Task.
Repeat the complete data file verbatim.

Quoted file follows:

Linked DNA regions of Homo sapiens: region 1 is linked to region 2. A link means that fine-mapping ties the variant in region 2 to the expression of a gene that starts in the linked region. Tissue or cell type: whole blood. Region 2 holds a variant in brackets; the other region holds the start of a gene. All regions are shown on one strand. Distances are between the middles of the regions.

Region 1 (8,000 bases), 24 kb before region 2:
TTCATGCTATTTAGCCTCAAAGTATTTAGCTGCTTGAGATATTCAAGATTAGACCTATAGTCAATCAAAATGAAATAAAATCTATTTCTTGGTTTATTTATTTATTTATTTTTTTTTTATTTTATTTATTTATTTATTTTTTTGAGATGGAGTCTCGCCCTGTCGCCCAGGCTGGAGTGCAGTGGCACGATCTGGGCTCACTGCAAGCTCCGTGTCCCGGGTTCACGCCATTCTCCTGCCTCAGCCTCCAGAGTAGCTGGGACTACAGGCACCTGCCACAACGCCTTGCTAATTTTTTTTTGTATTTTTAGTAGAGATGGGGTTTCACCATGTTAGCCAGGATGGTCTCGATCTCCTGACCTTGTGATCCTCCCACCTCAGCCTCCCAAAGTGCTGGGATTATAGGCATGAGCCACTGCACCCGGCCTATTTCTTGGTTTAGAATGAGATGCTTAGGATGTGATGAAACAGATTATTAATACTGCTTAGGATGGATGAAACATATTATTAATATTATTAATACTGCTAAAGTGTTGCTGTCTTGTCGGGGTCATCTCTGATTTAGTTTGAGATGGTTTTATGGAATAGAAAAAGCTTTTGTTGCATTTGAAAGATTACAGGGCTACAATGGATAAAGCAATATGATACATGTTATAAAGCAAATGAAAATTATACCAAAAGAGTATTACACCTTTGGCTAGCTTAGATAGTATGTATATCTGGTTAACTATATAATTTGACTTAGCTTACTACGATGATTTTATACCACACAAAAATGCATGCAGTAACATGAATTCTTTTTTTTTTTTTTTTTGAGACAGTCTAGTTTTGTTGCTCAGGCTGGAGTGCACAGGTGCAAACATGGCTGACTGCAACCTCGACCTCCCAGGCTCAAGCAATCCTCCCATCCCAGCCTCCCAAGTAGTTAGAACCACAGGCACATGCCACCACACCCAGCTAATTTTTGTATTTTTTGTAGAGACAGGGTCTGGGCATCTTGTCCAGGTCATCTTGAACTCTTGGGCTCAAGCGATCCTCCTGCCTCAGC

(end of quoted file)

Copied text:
Linked DNA regions of Homo sapiens: region 1 is linked to region 2. A link means that fine-mapping ties the variant in region 2 to the expression of a gene that starts in the linked region. Tissue or cell type: whole blood. Region 2 holds a variant in brackets; the other region holds the start of a gene. All regions are shown on one strand. Distances are between the middles of the regions.

Region 1 (8,000 bases), 24 kb before region 2:
TTCATGCTATTTAGCCTCAAAGTATTTAGCTGCTTGAGATATTCAAGATTAGACCTATAGTCAATCAAAATGAAATAAAATCTATTTCTTGGTTTATTTATTTATTTATTTTTTTTTTATTTTATTTATTTATTTATTTTTTTGAGATGGAGTCTCGCCCTGTCGCCCAGGCTGGAGTGCAGTGGCACGATCTGGGCTCACTGCAAGCTCCGTGTCCCGGGTTCACGCCATTCTCCTGCCTCAGCCTCCAGAGTAGCTGGGACTACAGGCACCTGCCACAACGCCTTGCTAATTTTTTTTTGTATTTTTAGTAGAGATGGGGTTTCACCATGTTAGCCAGGATGGTCTCGATCTCCTGACCTTGTGATCCTCCCACCTCAGCCTCCCAAAGTGCTGGGATTATAGGCATGAGCCACTGCACCCGGCCTATTTCTTGGTTTAGAATGAGATGCTTAGGATGTGATGAAACAGATTATTAATACTGCTTAGGATGGATGAAACATATTATTAATATTATTAATACTGCTAAAGTGTTGCTGTCTTGTCGGGGTCATCTCTGATTTAGTTTGAGATGGTTTTATGGAATAGAAAAAGCTTTTGTTGCATTTGAAAGATTACAGGGCTACAATGGATAAAGCAATATGATACATGTTATAAAGCAAATGAAAATTATACCAAAAGAGTATTACACCTTTGGCTAGCTTAGATAGTATGTATATCTGGTTAACTATATAATTTGACTTAGCTTACTACGATGATTTTATACCACACAAAAATGCATGCAGTAACATGAATTCTTTTTTTTTTTTTTTTTGAGACAGTCTAGTTTTGTTGCTCAGGCTGGAGTGCACAGGTGCAAACATGGCTGACTGCAACCTCGACCTCCCAGGCTCAAGCAATCCTCCCATCCCAGCCTCCCAAGTAGTTAGAACCACAGGCACATGCCACCACACCCAGCTAATTTTTGTATTTTTTGTAGAGACAGGGTCTGGGCATCTTGTCCAGGTCATCTTGAACTCTTGGGCTCAAGCGATCCTCCTGCCTCAGC